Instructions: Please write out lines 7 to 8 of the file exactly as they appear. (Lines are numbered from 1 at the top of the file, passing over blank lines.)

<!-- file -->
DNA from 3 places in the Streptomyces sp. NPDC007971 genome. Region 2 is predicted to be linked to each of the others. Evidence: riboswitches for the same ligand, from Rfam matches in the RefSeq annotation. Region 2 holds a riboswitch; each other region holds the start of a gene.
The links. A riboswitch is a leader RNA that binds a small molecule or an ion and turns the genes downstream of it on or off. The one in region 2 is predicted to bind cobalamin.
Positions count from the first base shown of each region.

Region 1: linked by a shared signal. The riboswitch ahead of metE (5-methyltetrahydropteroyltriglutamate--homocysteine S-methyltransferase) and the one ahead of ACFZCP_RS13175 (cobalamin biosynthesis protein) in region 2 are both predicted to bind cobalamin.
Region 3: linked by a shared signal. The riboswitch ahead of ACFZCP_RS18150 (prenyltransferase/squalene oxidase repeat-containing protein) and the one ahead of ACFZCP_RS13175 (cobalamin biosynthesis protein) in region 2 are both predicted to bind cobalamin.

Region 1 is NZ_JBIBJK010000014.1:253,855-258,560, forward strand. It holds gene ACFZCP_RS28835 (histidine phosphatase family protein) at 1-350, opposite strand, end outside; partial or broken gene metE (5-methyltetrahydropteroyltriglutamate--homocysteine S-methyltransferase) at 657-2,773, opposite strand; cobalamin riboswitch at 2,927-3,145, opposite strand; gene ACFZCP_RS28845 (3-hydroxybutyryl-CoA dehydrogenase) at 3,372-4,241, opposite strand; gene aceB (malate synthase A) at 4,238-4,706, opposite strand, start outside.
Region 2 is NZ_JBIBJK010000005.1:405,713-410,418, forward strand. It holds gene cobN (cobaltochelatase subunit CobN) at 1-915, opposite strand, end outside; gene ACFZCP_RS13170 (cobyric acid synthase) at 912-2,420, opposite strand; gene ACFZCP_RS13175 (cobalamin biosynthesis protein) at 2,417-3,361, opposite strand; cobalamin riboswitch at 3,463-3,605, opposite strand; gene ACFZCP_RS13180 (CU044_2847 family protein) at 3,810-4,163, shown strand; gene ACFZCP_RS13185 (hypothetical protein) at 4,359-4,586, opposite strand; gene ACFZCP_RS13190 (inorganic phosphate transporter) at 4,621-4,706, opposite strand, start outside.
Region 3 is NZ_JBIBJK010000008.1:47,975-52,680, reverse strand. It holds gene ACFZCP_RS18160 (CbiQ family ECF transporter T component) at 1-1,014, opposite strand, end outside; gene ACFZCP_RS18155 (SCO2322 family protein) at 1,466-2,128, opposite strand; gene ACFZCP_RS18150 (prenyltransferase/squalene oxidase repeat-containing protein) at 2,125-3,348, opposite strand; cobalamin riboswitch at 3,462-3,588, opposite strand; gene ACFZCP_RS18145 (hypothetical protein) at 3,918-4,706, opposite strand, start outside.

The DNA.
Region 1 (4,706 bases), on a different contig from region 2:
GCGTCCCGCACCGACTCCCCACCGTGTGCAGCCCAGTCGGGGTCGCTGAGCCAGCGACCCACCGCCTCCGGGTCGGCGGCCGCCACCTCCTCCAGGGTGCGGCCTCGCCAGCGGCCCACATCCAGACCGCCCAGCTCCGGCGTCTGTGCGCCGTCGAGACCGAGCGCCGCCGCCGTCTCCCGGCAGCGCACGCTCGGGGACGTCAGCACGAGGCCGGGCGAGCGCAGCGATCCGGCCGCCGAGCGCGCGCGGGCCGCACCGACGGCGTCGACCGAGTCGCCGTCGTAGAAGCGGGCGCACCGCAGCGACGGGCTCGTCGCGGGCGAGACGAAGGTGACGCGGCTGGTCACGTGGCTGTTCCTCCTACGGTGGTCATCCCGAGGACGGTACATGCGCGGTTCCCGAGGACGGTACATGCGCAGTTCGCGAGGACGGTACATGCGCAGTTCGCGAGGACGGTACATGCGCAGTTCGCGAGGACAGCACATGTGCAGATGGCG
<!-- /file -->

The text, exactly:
Region 2 is NZ_JBIBJK010000005.1:405,713-410,418, forward strand. It holds gene cobN (cobaltochelatase subunit CobN) at 1-915, opposite strand, end outside; gene ACFZCP_RS13170 (cobyric acid synthase) at 912-2,420, opposite strand; gene ACFZCP_RS13175 (cobalamin biosynthesis protein) at 2,417-3,361, opposite strand; cobalamin riboswitch at 3,463-3,605, opposite strand; gene ACFZCP_RS13180 (CU044_2847 family protein) at 3,810-4,163, shown strand; gene ACFZCP_RS13185 (hypothetical protein) at 4,359-4,586, opposite strand; gene ACFZCP_RS13190 (inorganic phosphate transporter) at 4,621-4,706, opposite strand, start outside.
Region 3 is NZ_JBIBJK010000008.1:47,975-52,680, reverse strand. It holds gene ACFZCP_RS18160 (CbiQ family ECF transporter T component) at 1-1,014, opposite strand, end outside; gene ACFZCP_RS18155 (SCO2322 family protein) at 1,466-2,128, opposite strand; gene ACFZCP_RS18150 (prenyltransferase/squalene oxidase repeat-containing protein) at 2,125-3,348, opposite strand; cobalamin riboswitch at 3,462-3,588, opposite strand; gene ACFZCP_RS18145 (hypothetical protein) at 3,918-4,706, opposite strand, start outside.